Of the listed drinks above, the two main culprits are alcohol and caffeine. Therefore, one of the best ways to manage your overactive bladder symptoms is to lower your alcohol intake and cut back on caffeine

Alternatively, water is the best beverage you can drink for your bladder, says Poston, but there are other more flavorful alternatives as well — such as juices made from low-acid fruits like pear, watermelon, and papaya. 

You can also try non-citrus herbal teas, which are less likely to irritate the bladder than other kinds of tea.

5. Manage constipation

When you're constipated, your colon is full of stool — and that extra weight can put pressure on your bladder, thus worsening symptoms of an overactive bladder, says Linda Peitzman, primary care lead at K Health

A 2018 study found that constipation is associated with an overactive bladder in women, especially in the younger population, and that this association led participants to report lower quality of life.

Peitzman recommends increasing your fiber intake to about 30 grams per day, as dietary fiber has been shown to help alleviate constipation

Additionally, drinking plenty of fluids can help keep your stool soft, making it easier to pass — and exercise can strengthen the muscles that help to support regular bowel movements.

6. Talk to your doctor about medication

If you have tried the aforementioned lifestyle modifications, and continue to have significant symptoms, Peitzman recommends asking your doctor about medication.

According to Poston, anticholinergics (such as ​​Oxybutynin and Tolterodine) are one of the most common types of medications used to treat an overactive bladder. 

These medications reduce the tone or twitchiness of the smooth muscle that lines the bladder, thereby increasing its capacity and reducing the urge to urinate. However, it's important to note that anticholinergics may cause dry mouth, as well as constipation, which can then trigger bladder symptoms.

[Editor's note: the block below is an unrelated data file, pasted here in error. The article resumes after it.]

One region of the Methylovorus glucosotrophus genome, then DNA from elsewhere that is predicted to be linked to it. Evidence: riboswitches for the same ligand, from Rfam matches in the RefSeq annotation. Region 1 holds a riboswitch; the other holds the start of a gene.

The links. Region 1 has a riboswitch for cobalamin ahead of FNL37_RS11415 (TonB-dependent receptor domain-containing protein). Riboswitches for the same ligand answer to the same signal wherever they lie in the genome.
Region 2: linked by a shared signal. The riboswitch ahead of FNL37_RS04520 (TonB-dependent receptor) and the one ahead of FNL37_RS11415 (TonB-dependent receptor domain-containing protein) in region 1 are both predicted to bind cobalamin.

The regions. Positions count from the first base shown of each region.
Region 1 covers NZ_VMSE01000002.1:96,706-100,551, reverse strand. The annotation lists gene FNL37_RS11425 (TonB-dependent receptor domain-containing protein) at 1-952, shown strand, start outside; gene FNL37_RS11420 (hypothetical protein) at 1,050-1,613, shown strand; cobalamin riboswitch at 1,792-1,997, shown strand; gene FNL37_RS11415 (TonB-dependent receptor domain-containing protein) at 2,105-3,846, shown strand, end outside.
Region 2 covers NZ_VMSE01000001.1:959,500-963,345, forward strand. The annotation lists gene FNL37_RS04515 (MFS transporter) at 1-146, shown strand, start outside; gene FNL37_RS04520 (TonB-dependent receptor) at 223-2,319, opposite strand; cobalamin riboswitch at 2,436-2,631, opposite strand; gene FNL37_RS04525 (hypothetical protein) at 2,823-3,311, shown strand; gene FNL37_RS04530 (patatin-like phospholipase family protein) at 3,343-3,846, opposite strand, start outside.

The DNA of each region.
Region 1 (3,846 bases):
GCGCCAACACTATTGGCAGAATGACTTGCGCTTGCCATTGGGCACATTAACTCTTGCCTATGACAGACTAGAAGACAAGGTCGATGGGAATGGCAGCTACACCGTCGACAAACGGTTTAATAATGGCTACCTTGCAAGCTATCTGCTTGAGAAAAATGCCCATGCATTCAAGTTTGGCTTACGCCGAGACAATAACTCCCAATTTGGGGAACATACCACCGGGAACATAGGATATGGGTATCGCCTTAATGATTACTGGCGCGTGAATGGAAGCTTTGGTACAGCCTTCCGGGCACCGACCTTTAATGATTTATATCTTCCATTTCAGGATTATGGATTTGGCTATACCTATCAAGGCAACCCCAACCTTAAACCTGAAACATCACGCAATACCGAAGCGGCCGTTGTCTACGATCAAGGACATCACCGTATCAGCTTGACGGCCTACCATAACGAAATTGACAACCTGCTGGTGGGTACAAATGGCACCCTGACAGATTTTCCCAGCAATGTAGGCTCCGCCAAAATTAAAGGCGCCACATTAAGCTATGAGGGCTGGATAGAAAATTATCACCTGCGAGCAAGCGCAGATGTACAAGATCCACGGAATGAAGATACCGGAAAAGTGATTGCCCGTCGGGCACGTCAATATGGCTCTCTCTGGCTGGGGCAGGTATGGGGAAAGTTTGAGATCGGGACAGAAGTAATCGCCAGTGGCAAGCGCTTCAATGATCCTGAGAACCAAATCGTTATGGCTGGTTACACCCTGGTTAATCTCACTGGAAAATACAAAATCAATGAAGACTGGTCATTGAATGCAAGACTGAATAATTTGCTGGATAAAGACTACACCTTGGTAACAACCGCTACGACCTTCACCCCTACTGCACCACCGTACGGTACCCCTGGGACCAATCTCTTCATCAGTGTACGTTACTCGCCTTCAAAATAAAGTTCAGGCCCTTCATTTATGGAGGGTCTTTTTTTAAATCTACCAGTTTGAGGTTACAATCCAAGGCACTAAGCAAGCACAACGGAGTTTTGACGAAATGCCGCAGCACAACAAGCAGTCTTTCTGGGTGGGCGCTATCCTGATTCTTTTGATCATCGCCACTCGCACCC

The drop in estrogen that occurs after menopause can contribute to an overactive bladder — but topical estrogen creams, which don't typically have any side effects — may be effective for relieving symptoms, says Peitzman. 

If your symptoms haven't responded to other medications, your doctor might recommend getting Botox injections into your bladder once or twice a year. Botox helps the bladder muscles to relax, thus reducing urgency and incontinence, says Poston.

7. Consider nerve stimulation

A newer treatment, which has emerged in the last 20 years, for an overactive bladder is percutaneous tibial nerve stimulation (PTNS). 

This treatment involves inserting a small needle electrode near your tibial nerve, which runs along the length of your back legs. The needle then sends vibrations to the sacral nerve, which controls bladder function. 

Most people receive about weekly 30-minute treatments and will see results after two to 12 sessions. Risks include mild pain, and bruising or bleeding at the insertion site. 

Research so far indicated that about 60% to 80% of patients experience an improvement in symptoms after PTNS.

Prevention

Some risk factors that contribute to an overactive bladder are unavoidable. For example, you're at a higher risk of developing this condition as you age. 

However, there are steps you can take to reduce other risks that trigger this condition — such as being overweight, having weak pelvic floor muscles, consuming a diet high in bladder irritants, and being a smoker, says Poston.

To help delay or prevent the onset of an overactive bladder, Poston says to try the following:

It's a common misconception that you should drink less water to avoid the urgent need to urinate. Peitzman notes that concentrated urine — which results from dehydration — can irritate the bladder and increase the likelihood of bladder infections, which will actually make you feel the need to pee more often, not less.

While she says 64 ounces is generally a good guideline to follow, Peitzman recommends talking with your doctor about your hydration needs. 

She also advises drinking smaller amounts of fluid more frequently throughout the day, which may help to mitigate symptoms of an overactive bladder.

Insider's takeaway

An overactive bladder is a very treatable condition. Experts agree that you should exhaust all options when it comes to lifestyle changes before considering medications, which can come with side effects. 

However, if you aren't seeing results from maintaining a healthy weight, modifying your diet, retraining your bladder, and doing pelvic floor exercises, consult with your doctor about whether or not medication may be right for you.

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7 ways to manage an overactive bladder and stop worrying about surprise leaks